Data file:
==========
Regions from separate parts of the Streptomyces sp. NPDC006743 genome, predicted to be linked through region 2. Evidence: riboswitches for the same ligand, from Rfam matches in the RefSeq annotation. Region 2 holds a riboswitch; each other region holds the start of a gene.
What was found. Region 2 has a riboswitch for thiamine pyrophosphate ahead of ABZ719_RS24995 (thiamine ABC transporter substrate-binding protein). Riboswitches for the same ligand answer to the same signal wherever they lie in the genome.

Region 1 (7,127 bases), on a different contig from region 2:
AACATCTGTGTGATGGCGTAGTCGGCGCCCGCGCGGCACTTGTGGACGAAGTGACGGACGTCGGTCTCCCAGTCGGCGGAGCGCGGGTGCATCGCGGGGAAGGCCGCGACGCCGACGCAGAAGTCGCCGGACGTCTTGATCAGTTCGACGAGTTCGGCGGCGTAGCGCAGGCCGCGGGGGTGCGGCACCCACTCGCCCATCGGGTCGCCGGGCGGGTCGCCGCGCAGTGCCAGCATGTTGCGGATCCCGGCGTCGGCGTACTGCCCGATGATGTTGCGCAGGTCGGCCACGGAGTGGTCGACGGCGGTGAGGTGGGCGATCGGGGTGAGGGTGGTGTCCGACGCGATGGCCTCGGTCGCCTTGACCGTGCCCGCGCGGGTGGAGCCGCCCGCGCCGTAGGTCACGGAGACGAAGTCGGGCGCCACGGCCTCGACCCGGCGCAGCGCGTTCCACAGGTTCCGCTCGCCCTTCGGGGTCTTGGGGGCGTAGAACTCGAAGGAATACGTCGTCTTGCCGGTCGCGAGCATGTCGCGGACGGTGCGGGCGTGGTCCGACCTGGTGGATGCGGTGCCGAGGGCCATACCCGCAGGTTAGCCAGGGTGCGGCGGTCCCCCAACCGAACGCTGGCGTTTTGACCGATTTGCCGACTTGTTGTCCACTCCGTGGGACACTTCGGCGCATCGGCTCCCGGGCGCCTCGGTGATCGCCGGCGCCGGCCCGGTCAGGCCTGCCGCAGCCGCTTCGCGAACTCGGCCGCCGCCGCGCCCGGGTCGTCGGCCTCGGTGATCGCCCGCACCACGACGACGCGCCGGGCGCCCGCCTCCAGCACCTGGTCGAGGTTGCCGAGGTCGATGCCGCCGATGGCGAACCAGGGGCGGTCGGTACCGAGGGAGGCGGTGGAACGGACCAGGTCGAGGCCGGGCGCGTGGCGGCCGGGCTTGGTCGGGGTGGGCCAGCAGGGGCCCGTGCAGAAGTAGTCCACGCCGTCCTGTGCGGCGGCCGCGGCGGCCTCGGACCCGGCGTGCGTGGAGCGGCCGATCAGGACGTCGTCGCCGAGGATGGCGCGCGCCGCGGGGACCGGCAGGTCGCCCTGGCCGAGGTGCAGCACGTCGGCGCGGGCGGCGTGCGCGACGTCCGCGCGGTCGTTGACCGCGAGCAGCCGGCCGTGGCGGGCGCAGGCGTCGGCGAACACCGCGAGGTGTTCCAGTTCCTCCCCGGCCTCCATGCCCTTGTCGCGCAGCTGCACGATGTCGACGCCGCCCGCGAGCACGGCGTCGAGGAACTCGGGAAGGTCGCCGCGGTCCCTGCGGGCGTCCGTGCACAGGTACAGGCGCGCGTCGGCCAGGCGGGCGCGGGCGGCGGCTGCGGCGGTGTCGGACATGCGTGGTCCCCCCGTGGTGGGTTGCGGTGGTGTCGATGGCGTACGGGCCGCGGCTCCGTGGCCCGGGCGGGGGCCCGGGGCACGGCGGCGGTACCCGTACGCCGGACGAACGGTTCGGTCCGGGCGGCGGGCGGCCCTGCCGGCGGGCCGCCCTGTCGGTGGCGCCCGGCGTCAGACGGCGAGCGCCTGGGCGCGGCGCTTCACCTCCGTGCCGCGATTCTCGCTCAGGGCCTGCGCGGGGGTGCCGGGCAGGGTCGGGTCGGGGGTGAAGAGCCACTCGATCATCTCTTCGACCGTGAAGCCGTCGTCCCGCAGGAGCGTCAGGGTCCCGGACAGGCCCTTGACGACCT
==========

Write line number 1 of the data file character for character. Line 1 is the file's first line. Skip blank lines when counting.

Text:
Regions from separate parts of the Streptomyces sp. NPDC006743 genome, predicted to be linked through region 2. Evidence: riboswitches for the same ligand, from Rfam matches in the RefSeq annotation. Region 2 holds a riboswitch; each other region holds the start of a gene.